For 165 years, St. John’s Lutheran Church of Sweet Air has provided worship and community services in Phoenix, Maryland. Starting out in a wooden building on a family farm, the church has grown to include a chapel, a parsonage, the Worship Center and the Fellowship Hall. With hopes for continued growth, the church selected Kinsley’s Custom division to provide renovations and expand the space.
Our work included replacing a crumbling ramp with a reinforced 2,200-square-foot concrete ramp with metal railings; expanding the lobby by 360 square feet, including a vaulted skylight, storefront glass and outside patio with a folly wall with built-in planters; and demolishing the existing restrooms and constructing new ADA-accessible ones. We also installed:
- Slate tile floors that extend onto the patio
- High-end oak millwork throughout the interior
- New doors to the Fellowship Hall
- Two new HVAC units and associated ductwork
- An additional concrete ramp, sidewalks and curbs
We also partnered with our Site division to complete the exterior demolition, earthwork, excavation, fill, final grading and seeding.
A SMALL SPACE WITH BIG CHALLENGES
The most challenging thing about this project: the limited space our team had to work in, according to our Concrete Foreman, Bill Russell. “Between piles of soil and excavated concrete, and trying to keep the layout points intact while getting a concrete truck in to pour it, was challenging.” Bill explained that between his crew, and Custom’s Foreman, Nick Logue, and Project Manager, Jed Smith, they carefully coordinated the work and held bi-weekly meetings to review upcoming activity and delivery schedules to avoid site congestion.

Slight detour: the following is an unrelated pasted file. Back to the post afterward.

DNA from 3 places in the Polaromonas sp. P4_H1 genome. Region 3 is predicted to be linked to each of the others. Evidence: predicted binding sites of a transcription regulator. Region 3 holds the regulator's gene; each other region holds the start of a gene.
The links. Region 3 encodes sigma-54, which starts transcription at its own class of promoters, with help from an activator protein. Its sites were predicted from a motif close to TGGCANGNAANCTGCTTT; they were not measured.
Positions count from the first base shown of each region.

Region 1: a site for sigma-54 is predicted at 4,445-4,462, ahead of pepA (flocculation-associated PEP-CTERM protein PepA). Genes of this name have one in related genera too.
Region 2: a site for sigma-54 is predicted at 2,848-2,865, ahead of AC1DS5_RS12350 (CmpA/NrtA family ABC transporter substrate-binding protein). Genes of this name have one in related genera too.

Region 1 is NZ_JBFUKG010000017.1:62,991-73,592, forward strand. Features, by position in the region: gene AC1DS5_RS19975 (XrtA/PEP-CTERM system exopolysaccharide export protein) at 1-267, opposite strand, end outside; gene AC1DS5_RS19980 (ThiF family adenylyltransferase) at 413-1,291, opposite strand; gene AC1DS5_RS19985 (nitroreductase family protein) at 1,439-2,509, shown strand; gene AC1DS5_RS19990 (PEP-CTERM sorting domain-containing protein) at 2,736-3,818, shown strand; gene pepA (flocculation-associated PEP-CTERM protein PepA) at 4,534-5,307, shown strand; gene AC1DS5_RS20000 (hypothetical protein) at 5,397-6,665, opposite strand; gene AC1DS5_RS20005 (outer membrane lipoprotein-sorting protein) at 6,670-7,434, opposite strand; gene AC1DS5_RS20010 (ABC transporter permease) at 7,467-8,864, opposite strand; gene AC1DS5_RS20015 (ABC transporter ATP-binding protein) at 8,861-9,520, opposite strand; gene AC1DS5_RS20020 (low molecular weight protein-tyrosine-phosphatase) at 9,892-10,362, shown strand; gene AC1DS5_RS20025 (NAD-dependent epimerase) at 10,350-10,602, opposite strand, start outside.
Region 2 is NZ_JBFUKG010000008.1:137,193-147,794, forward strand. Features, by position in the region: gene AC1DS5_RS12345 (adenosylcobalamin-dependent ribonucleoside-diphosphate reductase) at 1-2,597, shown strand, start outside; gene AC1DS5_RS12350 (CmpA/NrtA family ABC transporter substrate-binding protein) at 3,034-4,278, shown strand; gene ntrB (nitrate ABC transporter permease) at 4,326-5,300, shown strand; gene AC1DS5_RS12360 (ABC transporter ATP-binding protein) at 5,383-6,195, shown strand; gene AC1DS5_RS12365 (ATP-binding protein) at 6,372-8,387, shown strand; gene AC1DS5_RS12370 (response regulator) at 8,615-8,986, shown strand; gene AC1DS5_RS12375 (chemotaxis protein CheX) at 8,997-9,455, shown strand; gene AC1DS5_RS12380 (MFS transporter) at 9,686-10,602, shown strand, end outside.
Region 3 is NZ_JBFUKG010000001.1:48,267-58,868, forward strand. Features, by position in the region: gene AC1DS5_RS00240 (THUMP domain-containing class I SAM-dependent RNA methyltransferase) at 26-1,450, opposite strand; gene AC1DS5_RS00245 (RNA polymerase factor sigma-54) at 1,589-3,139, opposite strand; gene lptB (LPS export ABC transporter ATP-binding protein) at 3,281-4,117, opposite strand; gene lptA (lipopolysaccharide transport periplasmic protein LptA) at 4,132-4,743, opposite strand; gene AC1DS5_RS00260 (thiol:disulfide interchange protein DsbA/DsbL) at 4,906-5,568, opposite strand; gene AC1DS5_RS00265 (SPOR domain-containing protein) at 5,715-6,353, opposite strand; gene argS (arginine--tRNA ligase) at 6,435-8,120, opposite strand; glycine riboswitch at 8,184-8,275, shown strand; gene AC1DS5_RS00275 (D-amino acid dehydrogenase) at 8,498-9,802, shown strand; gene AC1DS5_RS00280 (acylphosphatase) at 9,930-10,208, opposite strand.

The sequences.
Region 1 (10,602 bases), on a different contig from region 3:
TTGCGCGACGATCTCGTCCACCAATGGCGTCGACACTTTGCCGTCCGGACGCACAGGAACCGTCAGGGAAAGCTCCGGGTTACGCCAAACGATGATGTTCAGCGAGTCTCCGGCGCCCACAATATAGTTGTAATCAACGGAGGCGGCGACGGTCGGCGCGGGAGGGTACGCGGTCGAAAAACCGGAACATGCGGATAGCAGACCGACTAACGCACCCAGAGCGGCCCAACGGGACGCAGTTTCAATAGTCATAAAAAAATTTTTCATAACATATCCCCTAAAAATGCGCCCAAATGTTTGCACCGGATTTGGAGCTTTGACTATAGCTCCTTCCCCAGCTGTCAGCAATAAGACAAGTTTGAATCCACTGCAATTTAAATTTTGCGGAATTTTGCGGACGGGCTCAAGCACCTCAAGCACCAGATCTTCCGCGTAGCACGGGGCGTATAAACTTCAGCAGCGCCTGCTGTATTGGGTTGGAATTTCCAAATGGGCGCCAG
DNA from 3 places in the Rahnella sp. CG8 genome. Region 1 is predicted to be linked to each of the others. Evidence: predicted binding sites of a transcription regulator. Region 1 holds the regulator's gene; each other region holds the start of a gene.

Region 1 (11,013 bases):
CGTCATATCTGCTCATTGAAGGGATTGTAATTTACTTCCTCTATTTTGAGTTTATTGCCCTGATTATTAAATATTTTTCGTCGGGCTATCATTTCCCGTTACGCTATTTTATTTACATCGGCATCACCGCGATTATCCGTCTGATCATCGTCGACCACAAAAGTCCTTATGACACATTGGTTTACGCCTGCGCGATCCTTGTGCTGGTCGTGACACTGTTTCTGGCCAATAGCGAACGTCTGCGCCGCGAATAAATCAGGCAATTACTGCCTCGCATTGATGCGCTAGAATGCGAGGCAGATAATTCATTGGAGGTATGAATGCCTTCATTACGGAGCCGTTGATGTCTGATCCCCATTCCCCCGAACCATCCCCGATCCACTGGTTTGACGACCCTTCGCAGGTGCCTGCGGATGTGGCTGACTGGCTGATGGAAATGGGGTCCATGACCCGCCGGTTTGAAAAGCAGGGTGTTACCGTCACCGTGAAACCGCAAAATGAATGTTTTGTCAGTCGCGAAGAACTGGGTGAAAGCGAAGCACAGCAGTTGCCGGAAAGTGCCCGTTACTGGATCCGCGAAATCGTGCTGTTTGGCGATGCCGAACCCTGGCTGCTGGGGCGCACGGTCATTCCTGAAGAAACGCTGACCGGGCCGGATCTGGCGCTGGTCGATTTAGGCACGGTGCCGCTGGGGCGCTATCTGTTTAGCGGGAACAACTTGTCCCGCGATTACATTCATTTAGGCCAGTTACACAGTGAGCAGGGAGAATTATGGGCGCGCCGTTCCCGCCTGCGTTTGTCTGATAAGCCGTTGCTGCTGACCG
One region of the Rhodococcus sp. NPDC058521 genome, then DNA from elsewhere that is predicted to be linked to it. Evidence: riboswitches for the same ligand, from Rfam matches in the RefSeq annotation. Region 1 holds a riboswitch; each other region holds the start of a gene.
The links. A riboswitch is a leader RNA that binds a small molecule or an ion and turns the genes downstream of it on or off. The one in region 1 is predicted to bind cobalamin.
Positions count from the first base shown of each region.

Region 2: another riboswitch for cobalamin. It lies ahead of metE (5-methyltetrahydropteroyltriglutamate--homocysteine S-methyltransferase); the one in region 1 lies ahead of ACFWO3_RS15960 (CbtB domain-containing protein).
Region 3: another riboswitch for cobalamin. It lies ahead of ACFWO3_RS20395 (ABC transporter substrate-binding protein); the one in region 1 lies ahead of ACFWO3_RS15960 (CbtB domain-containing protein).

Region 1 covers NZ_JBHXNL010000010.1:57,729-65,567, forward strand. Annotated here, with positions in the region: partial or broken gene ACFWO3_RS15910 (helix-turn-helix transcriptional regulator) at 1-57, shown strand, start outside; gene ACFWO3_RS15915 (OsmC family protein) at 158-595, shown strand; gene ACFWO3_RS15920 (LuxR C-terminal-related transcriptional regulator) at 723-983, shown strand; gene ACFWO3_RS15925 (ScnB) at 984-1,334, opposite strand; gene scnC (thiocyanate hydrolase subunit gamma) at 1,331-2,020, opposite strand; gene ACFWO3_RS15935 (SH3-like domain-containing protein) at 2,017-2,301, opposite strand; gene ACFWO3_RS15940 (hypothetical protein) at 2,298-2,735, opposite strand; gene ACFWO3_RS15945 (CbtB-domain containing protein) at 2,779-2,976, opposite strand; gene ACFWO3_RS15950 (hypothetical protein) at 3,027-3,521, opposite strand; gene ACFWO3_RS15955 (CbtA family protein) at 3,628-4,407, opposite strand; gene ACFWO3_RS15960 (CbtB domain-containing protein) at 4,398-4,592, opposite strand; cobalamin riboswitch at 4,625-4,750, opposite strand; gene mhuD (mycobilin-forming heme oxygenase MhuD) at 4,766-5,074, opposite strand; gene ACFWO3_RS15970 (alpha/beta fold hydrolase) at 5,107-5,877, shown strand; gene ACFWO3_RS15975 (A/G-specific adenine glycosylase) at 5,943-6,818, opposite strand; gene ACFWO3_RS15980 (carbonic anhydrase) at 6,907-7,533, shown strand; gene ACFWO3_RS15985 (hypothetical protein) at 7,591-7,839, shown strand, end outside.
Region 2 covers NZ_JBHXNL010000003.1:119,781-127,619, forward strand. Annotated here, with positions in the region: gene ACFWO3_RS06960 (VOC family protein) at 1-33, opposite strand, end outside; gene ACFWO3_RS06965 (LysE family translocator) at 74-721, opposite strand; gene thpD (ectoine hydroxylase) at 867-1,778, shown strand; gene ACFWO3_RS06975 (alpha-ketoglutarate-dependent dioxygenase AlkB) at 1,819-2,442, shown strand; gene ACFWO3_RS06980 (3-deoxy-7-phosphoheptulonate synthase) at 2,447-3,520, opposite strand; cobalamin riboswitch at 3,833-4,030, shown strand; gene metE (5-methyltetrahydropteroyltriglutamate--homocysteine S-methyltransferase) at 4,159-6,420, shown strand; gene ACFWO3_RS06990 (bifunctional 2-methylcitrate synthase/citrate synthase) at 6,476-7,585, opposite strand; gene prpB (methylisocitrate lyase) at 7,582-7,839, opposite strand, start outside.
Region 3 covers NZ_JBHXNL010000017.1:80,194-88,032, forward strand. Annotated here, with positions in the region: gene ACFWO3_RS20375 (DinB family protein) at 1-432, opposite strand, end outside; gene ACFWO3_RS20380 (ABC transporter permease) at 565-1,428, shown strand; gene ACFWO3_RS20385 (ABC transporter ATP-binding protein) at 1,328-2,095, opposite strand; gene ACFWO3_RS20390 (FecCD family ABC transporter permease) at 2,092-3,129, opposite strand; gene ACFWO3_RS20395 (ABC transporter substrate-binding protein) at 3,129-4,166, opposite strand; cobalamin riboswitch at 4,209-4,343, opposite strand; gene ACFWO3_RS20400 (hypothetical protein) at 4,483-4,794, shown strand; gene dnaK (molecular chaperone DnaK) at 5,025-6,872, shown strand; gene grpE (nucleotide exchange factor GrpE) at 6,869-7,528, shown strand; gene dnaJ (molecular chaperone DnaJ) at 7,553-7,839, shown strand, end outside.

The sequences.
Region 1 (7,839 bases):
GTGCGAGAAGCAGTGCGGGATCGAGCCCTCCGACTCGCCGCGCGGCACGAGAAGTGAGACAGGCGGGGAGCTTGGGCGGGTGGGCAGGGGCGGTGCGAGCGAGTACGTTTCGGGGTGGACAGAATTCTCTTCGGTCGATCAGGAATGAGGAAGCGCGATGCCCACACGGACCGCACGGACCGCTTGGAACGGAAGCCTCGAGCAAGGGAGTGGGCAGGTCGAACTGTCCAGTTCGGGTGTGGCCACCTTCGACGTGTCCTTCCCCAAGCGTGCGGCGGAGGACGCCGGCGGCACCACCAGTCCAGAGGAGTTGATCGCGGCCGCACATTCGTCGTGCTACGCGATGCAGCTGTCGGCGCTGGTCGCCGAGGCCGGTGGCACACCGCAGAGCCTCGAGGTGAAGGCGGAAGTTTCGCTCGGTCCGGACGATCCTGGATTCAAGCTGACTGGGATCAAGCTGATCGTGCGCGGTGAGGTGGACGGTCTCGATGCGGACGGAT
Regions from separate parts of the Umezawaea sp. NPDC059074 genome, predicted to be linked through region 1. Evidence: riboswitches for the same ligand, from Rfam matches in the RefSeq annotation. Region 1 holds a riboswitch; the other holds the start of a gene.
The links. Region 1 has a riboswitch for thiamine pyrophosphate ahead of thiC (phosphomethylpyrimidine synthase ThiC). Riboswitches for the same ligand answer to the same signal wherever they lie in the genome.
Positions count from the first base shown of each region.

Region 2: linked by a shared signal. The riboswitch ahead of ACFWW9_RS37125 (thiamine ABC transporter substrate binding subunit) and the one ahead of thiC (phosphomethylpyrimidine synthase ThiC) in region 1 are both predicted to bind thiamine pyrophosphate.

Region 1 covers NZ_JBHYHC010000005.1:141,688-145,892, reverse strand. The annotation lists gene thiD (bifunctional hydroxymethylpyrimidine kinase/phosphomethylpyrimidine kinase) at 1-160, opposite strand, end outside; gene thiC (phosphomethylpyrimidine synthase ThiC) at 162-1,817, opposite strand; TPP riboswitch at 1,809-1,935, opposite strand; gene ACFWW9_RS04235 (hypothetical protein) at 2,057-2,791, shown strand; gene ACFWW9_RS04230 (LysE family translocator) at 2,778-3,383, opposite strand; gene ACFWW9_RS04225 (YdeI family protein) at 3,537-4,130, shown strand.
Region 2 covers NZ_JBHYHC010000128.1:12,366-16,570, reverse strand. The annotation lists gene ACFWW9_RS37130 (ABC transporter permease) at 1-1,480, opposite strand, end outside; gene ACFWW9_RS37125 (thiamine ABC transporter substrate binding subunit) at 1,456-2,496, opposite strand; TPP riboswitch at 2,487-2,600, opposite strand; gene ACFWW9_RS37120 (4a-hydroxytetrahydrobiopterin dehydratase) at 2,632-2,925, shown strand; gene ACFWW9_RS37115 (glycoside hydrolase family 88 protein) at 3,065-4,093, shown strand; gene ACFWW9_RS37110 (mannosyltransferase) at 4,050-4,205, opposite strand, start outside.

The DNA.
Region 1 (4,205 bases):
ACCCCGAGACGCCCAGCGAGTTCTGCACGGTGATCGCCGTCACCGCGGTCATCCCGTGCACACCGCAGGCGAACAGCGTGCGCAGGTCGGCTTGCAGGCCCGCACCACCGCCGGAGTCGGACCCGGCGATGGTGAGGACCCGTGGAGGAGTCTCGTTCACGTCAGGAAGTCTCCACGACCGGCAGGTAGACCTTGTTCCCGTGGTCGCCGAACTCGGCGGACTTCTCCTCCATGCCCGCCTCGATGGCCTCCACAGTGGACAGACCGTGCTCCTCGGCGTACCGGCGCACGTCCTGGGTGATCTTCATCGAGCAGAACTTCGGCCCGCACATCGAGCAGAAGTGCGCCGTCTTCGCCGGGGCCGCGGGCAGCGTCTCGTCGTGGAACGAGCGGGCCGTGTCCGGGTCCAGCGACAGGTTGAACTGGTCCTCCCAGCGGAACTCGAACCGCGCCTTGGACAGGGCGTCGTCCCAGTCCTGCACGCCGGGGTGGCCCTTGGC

This team approach to finding solutions was integral throughout the project. The folly wall – a round, decorative concrete wall with plants – served as a challenge for the team as well. Nick was thankful that Bill was on site to oversee its construction. “It was something new and challenging to me, but Bill knew exactly what to do.” To create the wall, Bill and his crew made a radius wall using Simon forms. When they set the inner and outer forms, they attached ¼-inch plywood to the inside and shimmed them to make a smooth radius. Next, they installed brace inserts from the precast plant to secure the slab to the wall. Then, they hung flexible vinyl boards, called Azec, to the top of the wall to make a planting trough.
It was also particularly challenging to stick to the original schedule after facing design changes, material delays due to COVID shutdowns and unforeseen site conditions. Originally the design included one HVAC unit, but the owners asked to add a second one over the sanctuary, which required changes to the design to accommodate additional flashing by the roofer. Like many other construction projects, COVID delayed most of the material lead times. To help stick to our schedule, we switched the slate tile to a material that we could receive sooner. Also during excavation, the Site crew discovered an existing concrete footer. The team quickly executed a change order to have the footer removed and the area backfilled with stone and compacted. Thanks to everyone’s collaboration, we were able to complete the project in April.